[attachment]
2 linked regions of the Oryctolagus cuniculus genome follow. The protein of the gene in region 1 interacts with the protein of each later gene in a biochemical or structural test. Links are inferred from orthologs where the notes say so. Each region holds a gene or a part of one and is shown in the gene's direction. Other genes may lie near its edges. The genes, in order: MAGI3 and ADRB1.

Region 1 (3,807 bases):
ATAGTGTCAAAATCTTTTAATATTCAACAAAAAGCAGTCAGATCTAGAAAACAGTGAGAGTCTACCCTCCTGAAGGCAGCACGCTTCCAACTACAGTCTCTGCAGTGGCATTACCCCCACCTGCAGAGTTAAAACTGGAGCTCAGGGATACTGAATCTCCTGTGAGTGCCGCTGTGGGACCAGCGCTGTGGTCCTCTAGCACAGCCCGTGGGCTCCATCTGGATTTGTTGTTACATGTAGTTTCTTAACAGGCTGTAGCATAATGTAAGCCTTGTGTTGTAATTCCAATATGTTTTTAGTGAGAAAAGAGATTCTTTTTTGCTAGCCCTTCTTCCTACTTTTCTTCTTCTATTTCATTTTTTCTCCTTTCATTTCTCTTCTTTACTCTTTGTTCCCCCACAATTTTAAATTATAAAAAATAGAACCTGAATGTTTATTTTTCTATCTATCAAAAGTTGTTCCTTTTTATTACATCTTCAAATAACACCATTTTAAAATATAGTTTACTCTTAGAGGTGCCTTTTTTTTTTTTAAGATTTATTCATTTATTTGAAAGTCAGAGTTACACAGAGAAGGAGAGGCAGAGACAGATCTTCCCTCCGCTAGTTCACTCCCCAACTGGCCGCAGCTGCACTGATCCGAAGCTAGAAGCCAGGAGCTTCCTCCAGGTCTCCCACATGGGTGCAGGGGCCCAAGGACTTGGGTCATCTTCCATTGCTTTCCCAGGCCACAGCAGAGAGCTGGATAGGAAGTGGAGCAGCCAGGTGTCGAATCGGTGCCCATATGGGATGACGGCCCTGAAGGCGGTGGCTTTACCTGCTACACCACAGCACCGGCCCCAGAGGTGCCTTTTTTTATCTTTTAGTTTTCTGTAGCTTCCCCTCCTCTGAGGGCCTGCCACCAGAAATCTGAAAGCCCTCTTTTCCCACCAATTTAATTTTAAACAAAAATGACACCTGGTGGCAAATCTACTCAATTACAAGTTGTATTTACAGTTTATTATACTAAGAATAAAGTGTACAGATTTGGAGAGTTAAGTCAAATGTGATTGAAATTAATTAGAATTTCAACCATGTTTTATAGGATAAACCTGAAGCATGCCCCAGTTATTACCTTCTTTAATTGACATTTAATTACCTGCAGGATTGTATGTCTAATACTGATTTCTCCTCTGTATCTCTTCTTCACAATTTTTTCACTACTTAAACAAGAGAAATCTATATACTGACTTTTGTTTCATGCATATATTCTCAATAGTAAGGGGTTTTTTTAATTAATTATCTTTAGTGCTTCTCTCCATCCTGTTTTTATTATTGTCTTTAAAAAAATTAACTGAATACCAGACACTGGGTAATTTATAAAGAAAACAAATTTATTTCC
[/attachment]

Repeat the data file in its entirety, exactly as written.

2 linked regions of the Oryctolagus cuniculus genome follow. The protein of the gene in region 1 interacts with the protein of each later gene in a biochemical or structural test. Links are inferred from orthologs where the notes say so. Each region holds a gene or a part of one and is shown in the gene's direction. Other genes may lie near its edges. The genes, in order: MAGI3 and ADRB1.

Region 1 (3,807 bases):
ATAGTGTCAAAATCTTTTAATATTCAACAAAAAGCAGTCAGATCTAGAAAACAGTGAGAGTCTACCCTCCTGAAGGCAGCACGCTTCCAACTACAGTCTCTGCAGTGGCATTACCCCCACCTGCAGAGTTAAAACTGGAGCTCAGGGATACTGAATCTCCTGTGAGTGCCGCTGTGGGACCAGCGCTGTGGTCCTCTAGCACAGCCCGTGGGCTCCATCTGGATTTGTTGTTACATGTAGTTTCTTAACAGGCTGTAGCATAATGTAAGCCTTGTGTTGTAATTCCAATATGTTTTTAGTGAGAAAAGAGATTCTTTTTTGCTAGCCCTTCTTCCTACTTTTCTTCTTCTATTTCATTTTTTCTCCTTTCATTTCTCTTCTTTACTCTTTGTTCCCCCACAATTTTAAATTATAAAAAATAGAACCTGAATGTTTATTTTTCTATCTATCAAAAGTTGTTCCTTTTTATTACATCTTCAAATAACACCATTTTAAAATATAGTTTACTCTTAGAGGTGCCTTTTTTTTTTTTAAGATTTATTCATTTATTTGAAAGTCAGAGTTACACAGAGAAGGAGAGGCAGAGACAGATCTTCCCTCCGCTAGTTCACTCCCCAACTGGCCGCAGCTGCACTGATCCGAAGCTAGAAGCCAGGAGCTTCCTCCAGGTCTCCCACATGGGTGCAGGGGCCCAAGGACTTGGGTCATCTTCCATTGCTTTCCCAGGCCACAGCAGAGAGCTGGATAGGAAGTGGAGCAGCCAGGTGTCGAATCGGTGCCCATATGGGATGACGGCCCTGAAGGCGGTGGCTTTACCTGCTACACCACAGCACCGGCCCCAGAGGTGCCTTTTTTTATCTTTTAGTTTTCTGTAGCTTCCCCTCCTCTGAGGGCCTGCCACCAGAAATCTGAAAGCCCTCTTTTCCCACCAATTTAATTTTAAACAAAAATGACACCTGGTGGCAAATCTACTCAATTACAAGTTGTATTTACAGTTTATTATACTAAGAATAAAGTGTACAGATTTGGAGAGTTAAGTCAAATGTGATTGAAATTAATTAGAATTTCAACCATGTTTTATAGGATAAACCTGAAGCATGCCCCAGTTATTACCTTCTTTAATTGACATTTAATTACCTGCAGGATTGTATGTCTAATACTGATTTCTCCTCTGTATCTCTTCTTCACAATTTTTTCACTACTTAAACAAGAGAAATCTATATACTGACTTTTGTTTCATGCATATATTCTCAATAGTAAGGGGTTTTTTTAATTAATTATCTTTAGTGCTTCTCTCCATCCTGTTTTTATTATTGTCTTTAAAAAAATTAACTGAATACCAGACACTGGGTAATTTATAAAGAAAACAAATTTATTTCC